MAI TRUNG THU (VIETNAM, 1906-1980)
MAI TRUNG THU (VIETNAM, 1906-1980)

CHAMP DE FLEURS

Details
MAI TRUNG THU (VIETNAM, 1906-1980)
CHAMP DE FLEURS
signed 'MAI THU' and dated in Chinese '1979' (lower right); titled
'Champ de Fleurs' (on the reverse)
ink and gouache on silk in hand-carved frame by the artist
60 x 46 cm. (23 5/8 x 18 1/8 in.)
Painted in 1979
one seal of the artist
Provenance
Private Collection, Belgium
Exhibited
Paris, France, L’univers Poétique de Mai Thu, Galerie Vendôme, December 1979 - January 1980.

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Annie Lee
Annie Lee

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Lot Essay

A lot is known about the painter Mai Thu (1906-1980): his birth in a Mandarin's family in North Vietnam, his brilliant studies in the Indochina Fine-Arts School (Hanoi) from 1925 to 1930 and from which he graduated in the top class. He moved to France in 1937 for a new life after leaving the Lycee of Hue where he was working as an art teacher. Origin, education, the quest to travel out west are many similar points he shares with his lifetime friends and contemporaries, the painters Le Pho, Vu Cao Dam and Le Thi Luu.

Mai Thu, became renowned quickly for his works on silk. The main defining difference for him from his friends was that he remained the most 'Vietnamese' of all, despite his genuine love for his adopted country France. He was a connoisseur in all things artistic and also explored other cultural art forms such as music and cinema which he was greatly talented in.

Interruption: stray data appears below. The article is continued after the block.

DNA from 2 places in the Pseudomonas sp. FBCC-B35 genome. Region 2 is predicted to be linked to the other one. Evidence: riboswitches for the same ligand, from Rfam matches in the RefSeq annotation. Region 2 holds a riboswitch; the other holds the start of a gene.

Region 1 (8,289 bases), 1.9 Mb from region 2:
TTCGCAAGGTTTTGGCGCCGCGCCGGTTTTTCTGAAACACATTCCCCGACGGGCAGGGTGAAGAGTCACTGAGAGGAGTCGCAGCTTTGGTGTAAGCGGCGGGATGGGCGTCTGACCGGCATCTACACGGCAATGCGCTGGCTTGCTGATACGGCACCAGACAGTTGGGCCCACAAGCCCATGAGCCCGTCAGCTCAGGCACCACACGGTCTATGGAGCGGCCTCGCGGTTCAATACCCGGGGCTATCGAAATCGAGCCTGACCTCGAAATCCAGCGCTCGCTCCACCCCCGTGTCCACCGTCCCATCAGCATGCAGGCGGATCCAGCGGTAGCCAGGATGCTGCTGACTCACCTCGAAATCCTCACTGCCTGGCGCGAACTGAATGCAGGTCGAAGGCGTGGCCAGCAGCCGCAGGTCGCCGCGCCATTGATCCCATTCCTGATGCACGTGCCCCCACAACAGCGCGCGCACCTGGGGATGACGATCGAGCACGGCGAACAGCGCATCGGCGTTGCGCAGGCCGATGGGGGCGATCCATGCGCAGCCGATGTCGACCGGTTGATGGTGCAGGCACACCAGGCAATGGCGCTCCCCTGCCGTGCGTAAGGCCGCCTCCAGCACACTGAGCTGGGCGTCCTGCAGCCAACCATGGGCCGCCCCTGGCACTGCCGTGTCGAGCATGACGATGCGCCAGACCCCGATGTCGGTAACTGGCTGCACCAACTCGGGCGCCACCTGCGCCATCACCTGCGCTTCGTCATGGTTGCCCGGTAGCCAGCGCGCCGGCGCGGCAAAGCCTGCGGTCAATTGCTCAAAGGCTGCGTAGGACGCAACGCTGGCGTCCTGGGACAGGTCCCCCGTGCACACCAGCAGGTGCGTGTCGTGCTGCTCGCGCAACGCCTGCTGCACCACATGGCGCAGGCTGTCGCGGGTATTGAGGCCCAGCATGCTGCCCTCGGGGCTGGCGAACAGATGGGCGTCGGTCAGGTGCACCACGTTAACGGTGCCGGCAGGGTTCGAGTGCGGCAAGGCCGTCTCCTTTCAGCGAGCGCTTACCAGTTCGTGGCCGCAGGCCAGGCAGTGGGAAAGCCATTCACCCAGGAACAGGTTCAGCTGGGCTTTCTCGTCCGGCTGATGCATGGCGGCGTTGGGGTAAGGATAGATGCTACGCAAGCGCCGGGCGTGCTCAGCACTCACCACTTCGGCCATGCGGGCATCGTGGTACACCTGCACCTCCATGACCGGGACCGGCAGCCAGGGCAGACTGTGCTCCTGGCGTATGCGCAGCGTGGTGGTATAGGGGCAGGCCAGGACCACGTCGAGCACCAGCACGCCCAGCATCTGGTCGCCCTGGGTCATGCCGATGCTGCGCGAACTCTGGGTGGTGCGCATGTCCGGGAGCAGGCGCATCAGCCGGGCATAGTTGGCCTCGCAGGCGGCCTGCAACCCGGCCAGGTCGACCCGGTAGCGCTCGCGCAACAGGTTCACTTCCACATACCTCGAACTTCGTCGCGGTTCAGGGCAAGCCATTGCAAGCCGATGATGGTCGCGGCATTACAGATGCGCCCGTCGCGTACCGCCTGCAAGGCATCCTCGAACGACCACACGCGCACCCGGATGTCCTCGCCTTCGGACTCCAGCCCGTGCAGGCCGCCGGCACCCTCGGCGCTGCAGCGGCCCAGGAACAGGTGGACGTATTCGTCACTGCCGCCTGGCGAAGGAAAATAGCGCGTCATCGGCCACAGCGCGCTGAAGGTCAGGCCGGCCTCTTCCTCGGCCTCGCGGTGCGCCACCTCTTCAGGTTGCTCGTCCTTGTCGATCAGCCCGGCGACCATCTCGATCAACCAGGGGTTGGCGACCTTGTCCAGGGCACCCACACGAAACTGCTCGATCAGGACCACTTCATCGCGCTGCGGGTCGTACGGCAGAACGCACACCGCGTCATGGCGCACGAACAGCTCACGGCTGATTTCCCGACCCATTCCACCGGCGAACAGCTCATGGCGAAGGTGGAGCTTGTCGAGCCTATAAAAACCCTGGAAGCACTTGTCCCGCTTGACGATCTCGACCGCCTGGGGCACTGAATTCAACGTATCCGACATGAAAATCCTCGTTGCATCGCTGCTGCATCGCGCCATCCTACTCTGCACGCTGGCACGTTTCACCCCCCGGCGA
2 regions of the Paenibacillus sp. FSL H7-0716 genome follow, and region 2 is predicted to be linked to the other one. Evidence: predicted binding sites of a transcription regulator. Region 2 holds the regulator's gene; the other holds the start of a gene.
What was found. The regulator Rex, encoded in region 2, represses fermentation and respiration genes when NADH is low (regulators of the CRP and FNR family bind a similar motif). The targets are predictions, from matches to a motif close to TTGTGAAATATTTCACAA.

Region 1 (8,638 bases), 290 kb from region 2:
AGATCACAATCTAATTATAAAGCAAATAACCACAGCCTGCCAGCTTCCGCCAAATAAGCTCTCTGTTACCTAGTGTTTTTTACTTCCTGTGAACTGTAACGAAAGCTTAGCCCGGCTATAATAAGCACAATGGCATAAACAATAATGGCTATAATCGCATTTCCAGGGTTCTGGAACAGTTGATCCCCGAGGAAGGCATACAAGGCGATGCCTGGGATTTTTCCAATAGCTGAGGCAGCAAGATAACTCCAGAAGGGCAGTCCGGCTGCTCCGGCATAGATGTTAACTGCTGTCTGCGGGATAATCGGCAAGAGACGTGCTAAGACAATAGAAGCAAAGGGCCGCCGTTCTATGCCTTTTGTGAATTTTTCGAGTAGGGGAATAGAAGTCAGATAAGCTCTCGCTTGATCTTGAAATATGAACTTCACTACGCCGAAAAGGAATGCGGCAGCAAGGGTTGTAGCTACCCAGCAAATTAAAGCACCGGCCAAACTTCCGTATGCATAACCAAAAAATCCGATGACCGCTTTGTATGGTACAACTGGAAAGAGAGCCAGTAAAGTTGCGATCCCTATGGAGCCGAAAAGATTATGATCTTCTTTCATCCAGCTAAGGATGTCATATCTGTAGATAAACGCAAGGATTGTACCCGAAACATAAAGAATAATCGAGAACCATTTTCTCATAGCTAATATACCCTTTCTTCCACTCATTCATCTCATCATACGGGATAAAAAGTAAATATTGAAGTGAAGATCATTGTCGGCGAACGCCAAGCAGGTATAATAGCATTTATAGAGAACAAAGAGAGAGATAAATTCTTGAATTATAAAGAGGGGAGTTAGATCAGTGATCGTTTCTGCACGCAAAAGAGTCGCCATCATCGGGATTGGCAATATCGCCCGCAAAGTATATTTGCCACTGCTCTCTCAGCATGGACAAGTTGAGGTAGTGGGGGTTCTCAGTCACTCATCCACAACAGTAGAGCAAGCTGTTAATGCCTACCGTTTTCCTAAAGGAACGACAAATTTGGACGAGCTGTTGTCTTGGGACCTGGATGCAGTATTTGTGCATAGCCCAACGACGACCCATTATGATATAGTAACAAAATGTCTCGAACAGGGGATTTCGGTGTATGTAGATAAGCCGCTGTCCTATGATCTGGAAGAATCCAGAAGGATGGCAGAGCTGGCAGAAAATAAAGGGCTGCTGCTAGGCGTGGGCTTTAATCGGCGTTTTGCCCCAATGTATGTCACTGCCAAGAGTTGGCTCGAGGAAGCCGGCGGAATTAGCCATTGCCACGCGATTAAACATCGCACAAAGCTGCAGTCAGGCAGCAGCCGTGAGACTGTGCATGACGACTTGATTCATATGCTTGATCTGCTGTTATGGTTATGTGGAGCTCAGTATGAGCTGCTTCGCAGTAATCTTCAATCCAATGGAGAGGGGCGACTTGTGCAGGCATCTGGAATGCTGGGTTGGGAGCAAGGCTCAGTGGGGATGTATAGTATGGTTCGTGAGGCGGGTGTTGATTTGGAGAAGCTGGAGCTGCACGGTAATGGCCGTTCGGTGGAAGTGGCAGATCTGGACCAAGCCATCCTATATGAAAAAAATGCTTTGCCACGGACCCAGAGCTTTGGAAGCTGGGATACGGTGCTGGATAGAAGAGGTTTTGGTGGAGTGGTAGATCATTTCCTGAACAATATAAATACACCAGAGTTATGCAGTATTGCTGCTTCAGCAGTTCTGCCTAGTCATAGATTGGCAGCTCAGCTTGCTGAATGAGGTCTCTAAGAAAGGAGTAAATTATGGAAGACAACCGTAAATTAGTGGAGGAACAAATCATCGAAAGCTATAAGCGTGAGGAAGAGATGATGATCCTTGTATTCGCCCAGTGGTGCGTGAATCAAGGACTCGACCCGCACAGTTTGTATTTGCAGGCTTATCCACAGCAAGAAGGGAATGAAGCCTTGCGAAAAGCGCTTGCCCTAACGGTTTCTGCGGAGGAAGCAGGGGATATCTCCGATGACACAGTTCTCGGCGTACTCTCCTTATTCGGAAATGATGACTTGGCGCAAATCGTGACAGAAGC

He composed his art pieces to offer the vision of a nostalgic but also a proud Vietnam where (mainly) women and child remain the true messengers of happiness, elegance and immanence.

Even though it was his choice to leave his home country, the painter, throughout his life never ceased to worry about its destiny. He saluted the end of the war in 1975, and carried hope in the reunification of his country. Our painting, dated 1979, shows however some disillusion: the flowers are universal and the two young ladies holding hands, symbols of the North (red) and the South (blue), do not translate the power of unification but more a sense of a journey happening. The faraway mountains in the background illustrate more then they testify. This scene set outdoors is rare in his body of work compared to the mostly interior scenes he painted and is striking by its discreet symbolism.

The masterwork mentioned here is a perfect illustration of the painter's talent at his best with its original hand-carved frame by the artist.

Jean-Francois Hubert
Senior Consultant, Vietnamese Art

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